By Larry Hodgson
Botanical name: Amaranthus caudatus.
Common Names: Love-lies-bleeding, foxtail amaranth, pendant amaranth, pendant flower, kiwicha
Height: 3–8 feet (90–240 cm).
Spacing: 18 to 24 inches (45–60 cm).
Seeding Depth: Barely cover.
Germination: 10–15 days at 70–75 ̊ F (21–24 ̊C).
Transplantation: after last frost.
Location: Full sun.
Soil: Well drained, average to poor.
Flowering: From early summer to early fall.
Multiplication: From seed in spring.
Availability: Seed packets, bedding plants.
Use: Flower garden, specimen plant, background, screen, temporary hedge, flower meadow, cut flower, dried flower, edible plant, attracts birds.
True enough, the name love-lies-bleeding can seem like a bit of a downer and indeed, the flower stands for hopeless love or hopelessness in the language of flowers, but even so, this tall annual with tender green leaves is actually very striking: a gorgeous plant producing long trailing flower spikes in red or green depending on the cultivar, even pink in the case of the new cultivar ‘Coral Mountain’. It’s just totally charming!
Our great-grandmothers knew love-lies-bleeding well: it was a classic Victorian bedding plant, often seen in photos of flower beds in the late 19th and early 20th century. However, it hadn’t been all that popular recently, largely because it grows a little too quickly in the eyes of plant nurseries: they prefer short annuals that fit better on their shelves. But with all due respect to horticulturalists, the wonderful annuals of the past are well worth rediscovering. If your garden center doesn’t offer trays of this love-lies-bleeding to plant out in late spring, simply grow your own from seed!
While love-lies-bleeding is best known as an ornamental plant in Europe and North America, did you also know that this plant was originally cultivated as an edible plant? Developed as a cereal crop in Central America, then spreading south into South America, amaranth or grain amaranth, as it is called when grown for human consumption, was a staple food for the Mayans, Aztecs and Incas. Moreover, they also considered it sacred and used it in their religious rites. They likewise developed a blood-red dye from amaranth, arguably a factor in their worship of the plant, as they believed blood was spiritually powerful.
Not many people worship love-lies-bleeding these days, but its use as an edible plant continues to this day. Both this species (A. caudata) and several others (A. hybridus, A. hypochondriacus, etc.) are widely grown throughout not only in Latin America, where one sees vast fields of amaranth, but also in Asia (especially India) and Africa. Increasingly, it’s being used as a food crop in Europe and North America as well. Maybe you could try some in your vegetable garden this summer?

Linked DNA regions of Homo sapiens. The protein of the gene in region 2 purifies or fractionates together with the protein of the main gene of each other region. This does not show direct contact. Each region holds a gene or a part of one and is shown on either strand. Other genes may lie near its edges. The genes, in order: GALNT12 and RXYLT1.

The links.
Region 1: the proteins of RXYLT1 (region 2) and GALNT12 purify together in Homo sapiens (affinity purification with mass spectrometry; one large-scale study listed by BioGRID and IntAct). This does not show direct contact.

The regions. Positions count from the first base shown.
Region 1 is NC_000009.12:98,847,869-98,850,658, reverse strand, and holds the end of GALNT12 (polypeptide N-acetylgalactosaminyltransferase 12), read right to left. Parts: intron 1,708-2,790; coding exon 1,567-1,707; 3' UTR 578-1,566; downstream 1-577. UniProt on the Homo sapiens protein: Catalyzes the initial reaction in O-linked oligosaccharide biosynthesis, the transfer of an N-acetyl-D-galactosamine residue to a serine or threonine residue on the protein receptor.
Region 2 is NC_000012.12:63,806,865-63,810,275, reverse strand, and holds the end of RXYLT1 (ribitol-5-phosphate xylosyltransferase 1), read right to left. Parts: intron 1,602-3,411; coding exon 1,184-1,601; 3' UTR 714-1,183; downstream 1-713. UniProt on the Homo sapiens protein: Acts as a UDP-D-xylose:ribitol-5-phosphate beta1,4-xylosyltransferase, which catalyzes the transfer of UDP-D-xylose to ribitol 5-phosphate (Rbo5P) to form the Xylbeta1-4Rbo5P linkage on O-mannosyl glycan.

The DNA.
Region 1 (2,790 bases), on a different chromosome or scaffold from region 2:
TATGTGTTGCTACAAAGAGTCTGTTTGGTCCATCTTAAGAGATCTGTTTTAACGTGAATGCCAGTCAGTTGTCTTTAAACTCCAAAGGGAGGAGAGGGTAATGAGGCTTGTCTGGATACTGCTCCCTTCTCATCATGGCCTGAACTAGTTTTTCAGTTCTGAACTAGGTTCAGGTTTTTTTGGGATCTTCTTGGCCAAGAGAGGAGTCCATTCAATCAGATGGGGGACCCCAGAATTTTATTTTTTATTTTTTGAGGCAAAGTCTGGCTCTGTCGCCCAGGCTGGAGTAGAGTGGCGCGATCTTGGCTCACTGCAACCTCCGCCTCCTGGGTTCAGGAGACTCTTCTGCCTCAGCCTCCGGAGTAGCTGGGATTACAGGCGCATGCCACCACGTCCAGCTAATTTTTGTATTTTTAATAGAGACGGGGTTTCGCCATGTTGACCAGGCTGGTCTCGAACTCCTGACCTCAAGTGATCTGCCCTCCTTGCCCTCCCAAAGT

Amaranth: Edible from Head to Foot!
Pretty much every part of a love-lies-bleeding plant is edible.
First, it can be grown for its tart-tasting leaves, although you should harvest them early in the season while they are still tender. They taste mulch like spinach (Spinacia oleracea) and indeed, both plants belong to the Amaranthaceae family. You can use them the same way as you would spinach too, either cooked or raw, in just about any recipe requires a bit of sweet-and-sour greenery.
Also, you can harvest and consume the nutty-tasting seeds, produced in long cords that sometimes drip to the ground. They’re extremely nutritious and rich in protein. Remove the outer shell by rubbing the seeds against a screen, then blow away the chaff. Try cooking amaranth grain for 20 to 30 minutes in 2 times the volume of boiling water. You can then use the swollen, softened seeds in patties, porridge, soups, risottos, stews and host of other recipes.
Or grind the seeds into flour and mix them with 3 parts wheat flour to make breads and cakes that are softer and richer in protein than wheat alone. If you can’t tolerate gluten, mix them into rice flour instead.
You can also be sauté amaranth grains in hot oil and they’ll pop like mini-popcorn, much to the delight of kids.
Or go full 21st century and grow amaranth seeds as sprouts and microgreens, thus providing nutrition and color you can add to your everyday meals in any season.
This Plant is for the Birds
And if you have enough left over, why not share your harvest with your fine feathered friends? That can be as simple as just leaving the plants standing as winter comes on (frost will kill the plant, but the seeds are still good) or you can just hang some long “ropes” of seeds from a feeder in late fall so that birds can come and feast on them throughout the winter.
Love-lies-bleeding is fast growing and requires little care except watering in times of severe drought. Plant or sow it in full sun and it will pretty much take care of itself!
For a head start on the season, sow seeds indoors 6–8 weeks before the last frost date. Since the seedlings don’t appreciate root disturbance, sow them in peat pots, barely covering them with soil. Don’t plant out until both the soil and the air have warmed up: love-lies-bleeding is definitely not cold tolerant!
You can also sow seeds directly outdoors once there is no longer any risk of frost. That’s how I always grew it as a child.
Some garden centers do carry trays of love-lies-bleeding plants. If so, look for young plants that have not yet starting blooming, as overly mature plants tend to remain stunted when you plant them in the garden.
Love-lies-bleeding: whether you grow it as an ornamental or edible plant or even as a source of food for wild birds, it’s an impressive plant with a lot to offer!